The importance of high-frequency paced breathing in spectral baroreflex sensitivity assessment


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Abstract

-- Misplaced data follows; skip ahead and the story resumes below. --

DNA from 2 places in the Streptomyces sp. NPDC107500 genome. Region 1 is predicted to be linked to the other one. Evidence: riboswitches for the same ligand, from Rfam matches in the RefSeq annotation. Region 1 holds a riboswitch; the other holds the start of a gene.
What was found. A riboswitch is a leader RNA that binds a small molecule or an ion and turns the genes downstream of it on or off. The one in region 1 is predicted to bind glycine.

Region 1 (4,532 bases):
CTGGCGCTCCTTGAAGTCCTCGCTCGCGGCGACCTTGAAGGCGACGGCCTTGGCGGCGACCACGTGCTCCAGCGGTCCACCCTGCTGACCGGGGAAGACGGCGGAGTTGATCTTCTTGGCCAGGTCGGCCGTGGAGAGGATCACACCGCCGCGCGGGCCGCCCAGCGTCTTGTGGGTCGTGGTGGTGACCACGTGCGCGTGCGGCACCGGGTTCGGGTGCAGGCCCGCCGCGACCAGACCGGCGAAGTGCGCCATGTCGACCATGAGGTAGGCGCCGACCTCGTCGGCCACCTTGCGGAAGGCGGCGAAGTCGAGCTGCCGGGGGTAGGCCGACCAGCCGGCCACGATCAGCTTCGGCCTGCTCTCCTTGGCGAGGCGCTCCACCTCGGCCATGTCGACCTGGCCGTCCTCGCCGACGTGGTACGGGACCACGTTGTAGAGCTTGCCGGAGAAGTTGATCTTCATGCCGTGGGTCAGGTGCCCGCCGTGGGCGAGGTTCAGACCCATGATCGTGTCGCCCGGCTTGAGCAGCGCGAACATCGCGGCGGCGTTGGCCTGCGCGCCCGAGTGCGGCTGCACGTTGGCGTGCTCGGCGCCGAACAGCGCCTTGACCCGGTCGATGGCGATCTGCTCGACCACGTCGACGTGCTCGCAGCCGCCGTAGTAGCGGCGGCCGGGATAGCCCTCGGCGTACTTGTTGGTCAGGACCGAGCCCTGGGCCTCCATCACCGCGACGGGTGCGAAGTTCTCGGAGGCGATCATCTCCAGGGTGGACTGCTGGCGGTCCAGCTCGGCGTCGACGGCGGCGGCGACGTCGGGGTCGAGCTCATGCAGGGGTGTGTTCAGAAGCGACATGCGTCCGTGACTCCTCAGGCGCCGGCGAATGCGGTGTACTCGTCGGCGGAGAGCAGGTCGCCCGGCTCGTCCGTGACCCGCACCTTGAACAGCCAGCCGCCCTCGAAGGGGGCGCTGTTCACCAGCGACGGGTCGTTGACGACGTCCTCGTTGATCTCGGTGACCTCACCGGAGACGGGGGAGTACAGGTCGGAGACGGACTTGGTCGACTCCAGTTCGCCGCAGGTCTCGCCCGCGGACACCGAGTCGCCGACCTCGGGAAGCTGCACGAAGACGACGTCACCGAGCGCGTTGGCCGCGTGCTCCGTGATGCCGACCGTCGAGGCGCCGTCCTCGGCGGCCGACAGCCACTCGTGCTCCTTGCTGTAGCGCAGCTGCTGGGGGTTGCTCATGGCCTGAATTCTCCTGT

ObjectiveComputation of the low-frequency (LF) blood pressure variability (BPV) to heart rate variability (HRV) transfer-index is a common method to assess baroreflex sensitivity (BRS), tacitly assuming that all LF-HRV is caused by baroreflex feedback of LF-BPV. However, respiration may also cause HRV by mechanisms not involving the baroreflex. Application of narrow-band (controlled) high-frequency breathing would keep such non-baroreflex-mediated HRV best out of the LF band. Spontaneous breathing, because of its broad-band character, might cause extra, non-baroreflex-mediated, HRV in the LF band, while paced LF breathing would even concentrate most non-baroreflex-mediated HRV in the LF band. Our study addresses the likely resulting BRS overestimation.DesignWe recorded HRV and BPV in 20 healthy young subjects in the sitting position. We varied the sympathovagal balance by gradual leg-lowering from horizontal till 60°. At each angle the subjects performed controlled 0.10 Hz, spontaneous, and controlled 0.25 Hz respiration.ResultsResting BRS values were 15.5(7.2), 13.1(3.7), and 11.6(6.2) ms/mmHg, respectively. Both the 15/min and the free breathing values differed significantly, P < 0.01 and P = 0.04, from the 6/min breathing value. With lowered legs, the BRS values were 8.2(3.4), 8.3(2.9), and 8.3(3.4) ms/mmHg, respectively.ConclusionControlled 6/min breathing caused significant BRS overestimation under resting conditions. For the group, spontaneous respiration yielded acceptable BRS values, but individual BRS values deviated sometimes considerably. Conversely, with gravitational load, the respiratory pattern had only minor impact on BRS. Our results demonstrate that the risk of an overestimated BRS value is realistic as long as respiration is not controlled and of high-frequency.

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